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Some Thoughts on Patriotism

by WILLIAM BLUM

Most important thought: I’m sick and tired of this thing called “patriotism”.

The Japanese pilots who bombed Pearl Harbor were being patriotic. The German people who supported Hitler and his conquests were being patriotic, fighting for the Fatherland. All the Latin American military dictators who overthrew democratically-elected governments and routinely tortured people were being patriotic — saving their beloved country from “communism”.

General Augusto Pinochet of Chile: “I would like to be remembered as a man who served his country.”[1]

P.W. Botha, former president of apartheid South Africa: “I am not going to repent. I am not going to ask for favours. What I did, I did for my country.”[2]

Pol Pot, mass murderer of Cambodia: “I want you to know that everything I did, I did for my country.”[3]

Tony Blair, former British prime minister, defending his role in the murder of hundreds of thousands of Iraqis: “I did what I thought was right for our country.”[4]

I won’t bore you with what George W. has said.

At the end of World War II, the United States gave moral lectures to their German prisoners and to the German people on the inadmissibility of pleading that their participation in the holocaust was in obedience to their legitimate government. To prove to them how legally inadmissable this defense was, the World War II allies hanged the leading examples of such patriotic loyalty.

I was once asked after a talk: “Do you love America?” I answered: “No”. After pausing for a few seconds to let that sink in amidst several nervous giggles in the audience, I continued with: “I don’t love any country. I’m a citizen of the world. I love certain principles, like human rights, civil liberties, democracy, an economy which puts people before profits.”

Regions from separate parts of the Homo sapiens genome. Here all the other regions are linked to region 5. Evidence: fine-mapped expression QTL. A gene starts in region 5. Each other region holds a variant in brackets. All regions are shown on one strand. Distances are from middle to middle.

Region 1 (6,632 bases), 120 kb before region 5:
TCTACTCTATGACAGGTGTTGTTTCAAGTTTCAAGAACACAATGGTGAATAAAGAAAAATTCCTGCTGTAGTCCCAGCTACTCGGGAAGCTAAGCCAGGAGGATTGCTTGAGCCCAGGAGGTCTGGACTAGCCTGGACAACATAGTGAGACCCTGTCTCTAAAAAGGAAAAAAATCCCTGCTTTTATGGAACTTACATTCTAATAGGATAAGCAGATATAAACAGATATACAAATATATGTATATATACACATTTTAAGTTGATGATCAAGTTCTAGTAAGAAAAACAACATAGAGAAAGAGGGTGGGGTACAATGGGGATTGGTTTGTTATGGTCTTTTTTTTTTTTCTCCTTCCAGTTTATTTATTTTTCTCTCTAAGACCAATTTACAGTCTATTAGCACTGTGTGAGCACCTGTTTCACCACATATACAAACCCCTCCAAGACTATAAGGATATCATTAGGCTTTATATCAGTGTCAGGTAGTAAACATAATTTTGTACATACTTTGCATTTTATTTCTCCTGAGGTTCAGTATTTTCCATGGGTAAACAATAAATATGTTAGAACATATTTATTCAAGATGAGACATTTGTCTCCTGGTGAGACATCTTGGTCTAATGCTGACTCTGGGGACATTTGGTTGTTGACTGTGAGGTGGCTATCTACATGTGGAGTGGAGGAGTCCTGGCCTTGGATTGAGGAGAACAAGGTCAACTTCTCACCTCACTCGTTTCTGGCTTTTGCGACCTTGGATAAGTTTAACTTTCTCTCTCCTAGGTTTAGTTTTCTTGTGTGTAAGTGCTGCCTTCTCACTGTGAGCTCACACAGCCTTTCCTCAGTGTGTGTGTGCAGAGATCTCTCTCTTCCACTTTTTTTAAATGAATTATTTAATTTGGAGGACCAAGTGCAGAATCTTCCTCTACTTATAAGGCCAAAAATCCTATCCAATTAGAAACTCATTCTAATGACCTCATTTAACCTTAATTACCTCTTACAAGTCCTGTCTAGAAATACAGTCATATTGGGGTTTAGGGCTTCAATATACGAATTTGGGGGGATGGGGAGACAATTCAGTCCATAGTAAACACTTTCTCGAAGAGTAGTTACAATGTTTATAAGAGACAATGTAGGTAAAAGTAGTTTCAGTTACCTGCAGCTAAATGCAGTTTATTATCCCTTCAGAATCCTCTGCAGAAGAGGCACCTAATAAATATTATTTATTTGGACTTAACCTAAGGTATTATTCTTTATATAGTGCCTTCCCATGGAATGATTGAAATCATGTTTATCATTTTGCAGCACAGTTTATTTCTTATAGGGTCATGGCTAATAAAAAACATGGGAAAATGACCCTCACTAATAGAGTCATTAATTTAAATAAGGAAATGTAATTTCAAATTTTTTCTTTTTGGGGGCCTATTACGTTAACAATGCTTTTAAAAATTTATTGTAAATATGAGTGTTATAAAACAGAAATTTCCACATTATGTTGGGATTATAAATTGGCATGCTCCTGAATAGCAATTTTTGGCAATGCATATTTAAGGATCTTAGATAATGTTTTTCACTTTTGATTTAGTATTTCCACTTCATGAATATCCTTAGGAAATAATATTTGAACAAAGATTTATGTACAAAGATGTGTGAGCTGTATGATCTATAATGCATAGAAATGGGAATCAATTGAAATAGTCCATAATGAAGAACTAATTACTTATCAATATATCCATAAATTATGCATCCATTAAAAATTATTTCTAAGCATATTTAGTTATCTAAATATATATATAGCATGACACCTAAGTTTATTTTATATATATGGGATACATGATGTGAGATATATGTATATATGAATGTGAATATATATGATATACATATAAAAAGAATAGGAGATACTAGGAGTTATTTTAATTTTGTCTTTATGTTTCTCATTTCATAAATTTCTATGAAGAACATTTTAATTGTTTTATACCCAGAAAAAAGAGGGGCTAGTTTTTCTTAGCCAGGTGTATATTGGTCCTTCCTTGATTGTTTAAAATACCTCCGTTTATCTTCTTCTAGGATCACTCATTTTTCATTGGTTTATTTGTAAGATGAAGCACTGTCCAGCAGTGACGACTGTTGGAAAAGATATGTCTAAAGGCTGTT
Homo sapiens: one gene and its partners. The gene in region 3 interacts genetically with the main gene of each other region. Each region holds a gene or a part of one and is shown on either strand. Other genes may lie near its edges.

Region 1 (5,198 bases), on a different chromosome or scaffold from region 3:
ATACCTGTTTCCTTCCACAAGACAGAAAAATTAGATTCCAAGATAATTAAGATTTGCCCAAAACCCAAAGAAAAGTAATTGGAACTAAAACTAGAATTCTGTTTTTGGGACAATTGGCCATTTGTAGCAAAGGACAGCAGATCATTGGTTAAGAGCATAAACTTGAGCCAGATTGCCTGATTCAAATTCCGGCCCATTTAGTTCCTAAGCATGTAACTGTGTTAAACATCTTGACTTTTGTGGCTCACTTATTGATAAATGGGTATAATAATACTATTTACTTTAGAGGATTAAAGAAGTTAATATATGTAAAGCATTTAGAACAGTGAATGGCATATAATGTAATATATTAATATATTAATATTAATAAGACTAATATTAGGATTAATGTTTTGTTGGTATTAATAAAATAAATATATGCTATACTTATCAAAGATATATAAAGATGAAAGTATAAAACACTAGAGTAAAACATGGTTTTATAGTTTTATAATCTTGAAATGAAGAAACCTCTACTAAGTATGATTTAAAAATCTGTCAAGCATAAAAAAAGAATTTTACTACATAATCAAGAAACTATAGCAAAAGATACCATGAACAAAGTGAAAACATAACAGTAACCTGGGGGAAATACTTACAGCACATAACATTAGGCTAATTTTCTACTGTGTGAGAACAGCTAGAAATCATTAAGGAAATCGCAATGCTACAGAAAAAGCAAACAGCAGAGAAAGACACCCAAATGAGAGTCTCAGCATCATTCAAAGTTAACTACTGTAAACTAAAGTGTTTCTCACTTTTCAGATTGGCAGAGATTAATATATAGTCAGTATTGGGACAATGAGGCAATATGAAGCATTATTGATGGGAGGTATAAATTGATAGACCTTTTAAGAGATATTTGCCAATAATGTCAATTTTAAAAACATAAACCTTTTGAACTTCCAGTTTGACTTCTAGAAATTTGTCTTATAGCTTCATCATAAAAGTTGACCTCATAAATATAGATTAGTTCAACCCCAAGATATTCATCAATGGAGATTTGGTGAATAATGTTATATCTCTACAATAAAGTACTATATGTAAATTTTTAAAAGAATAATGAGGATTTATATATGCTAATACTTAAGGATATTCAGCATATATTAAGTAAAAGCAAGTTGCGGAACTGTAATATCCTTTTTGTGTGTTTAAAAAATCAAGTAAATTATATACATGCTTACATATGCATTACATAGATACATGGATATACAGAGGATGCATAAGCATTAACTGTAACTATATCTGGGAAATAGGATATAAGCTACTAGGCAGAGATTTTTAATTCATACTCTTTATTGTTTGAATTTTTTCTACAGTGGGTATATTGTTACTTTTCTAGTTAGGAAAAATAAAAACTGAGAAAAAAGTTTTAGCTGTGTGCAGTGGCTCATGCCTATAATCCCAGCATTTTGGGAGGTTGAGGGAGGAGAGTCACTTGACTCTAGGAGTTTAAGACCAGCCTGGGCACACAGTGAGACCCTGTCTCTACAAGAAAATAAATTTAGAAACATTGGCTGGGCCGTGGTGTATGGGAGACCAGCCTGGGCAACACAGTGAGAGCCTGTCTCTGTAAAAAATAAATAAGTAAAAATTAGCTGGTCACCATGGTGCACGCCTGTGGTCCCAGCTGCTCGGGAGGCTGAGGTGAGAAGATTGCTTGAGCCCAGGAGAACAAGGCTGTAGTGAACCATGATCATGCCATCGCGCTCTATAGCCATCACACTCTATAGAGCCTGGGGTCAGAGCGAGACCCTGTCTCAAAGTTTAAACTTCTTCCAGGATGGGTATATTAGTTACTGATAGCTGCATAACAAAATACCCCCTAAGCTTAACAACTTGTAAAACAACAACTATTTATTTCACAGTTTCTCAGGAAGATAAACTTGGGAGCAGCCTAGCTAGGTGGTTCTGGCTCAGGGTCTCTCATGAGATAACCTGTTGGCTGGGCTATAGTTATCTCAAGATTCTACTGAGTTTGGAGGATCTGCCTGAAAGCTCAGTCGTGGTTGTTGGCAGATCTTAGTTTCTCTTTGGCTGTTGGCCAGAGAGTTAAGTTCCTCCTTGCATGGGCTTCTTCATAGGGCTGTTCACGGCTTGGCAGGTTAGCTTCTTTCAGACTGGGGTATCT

I don’t make much of a distinction between patriotism and nationalism. Some writers equate patriotism with allegiance to one’s country and government, while defining nationalism as sentiments of ethno-national superiority. However defined, in practice the psychological and behavioral manifestations of nationalism and patriotism — and the impact of such sentiments on actual policies — are not easily distinguishable.

Howard Zinn has called nationalism “a set of beliefs taught to each generation in which the Motherland or the Fatherland is an object of veneration and becomes a burning cause for which one becomes willing to kill the children of other Motherlands or Fatherlands.”[5] … “Patriotism is used to create the illusion of a common interest that everybody in the country has.”[6]

Strong feelings of patriotism lie near the surface in the great majority of Americans. They’re buried deeper in the more “liberal” and “sophisticated”, but are almost always reachable, and ignitable.

Alexis de Tocqueville, the mid-19th century French historian, commented about his long stay in the United States: “It is impossible to conceive a more troublesome or more garrulous patriotism; it wearies even those who are disposed to respect it.”[7]

George Bush Sr., pardoning former Defense Secretary Caspar Weinberger and five others in connection with the Iran-Contra arms-for-hostages scandal: “First, the common denominator of their motivation — whether their actions were right or wrong — was patriotism.”[8]

What a primitive underbelly there is to this rational society. The US is the most patriotic, as well as the most religious, country of the so-called developed world. The entire American patriotism thing may be best understood as the biggest case of mass hysteria in history, whereby the crowd adores its own power as troopers of the world’s only superpower, a substitute for the lack of power in the rest of their lives. Patriotism, like religion, meets people’s need for something greater to which their individual lives can be anchored.

So this July 4, my dear fellow Americans, some of you will raise your fists and yell: “U! S! A! U! S! A!”. And you’ll parade with your flags and your images of the Statue of Liberty. But do you know that the sculptor copied his mother’s face for the statue, a domineering and intolerant woman who had forbidden another child to marry a Jew?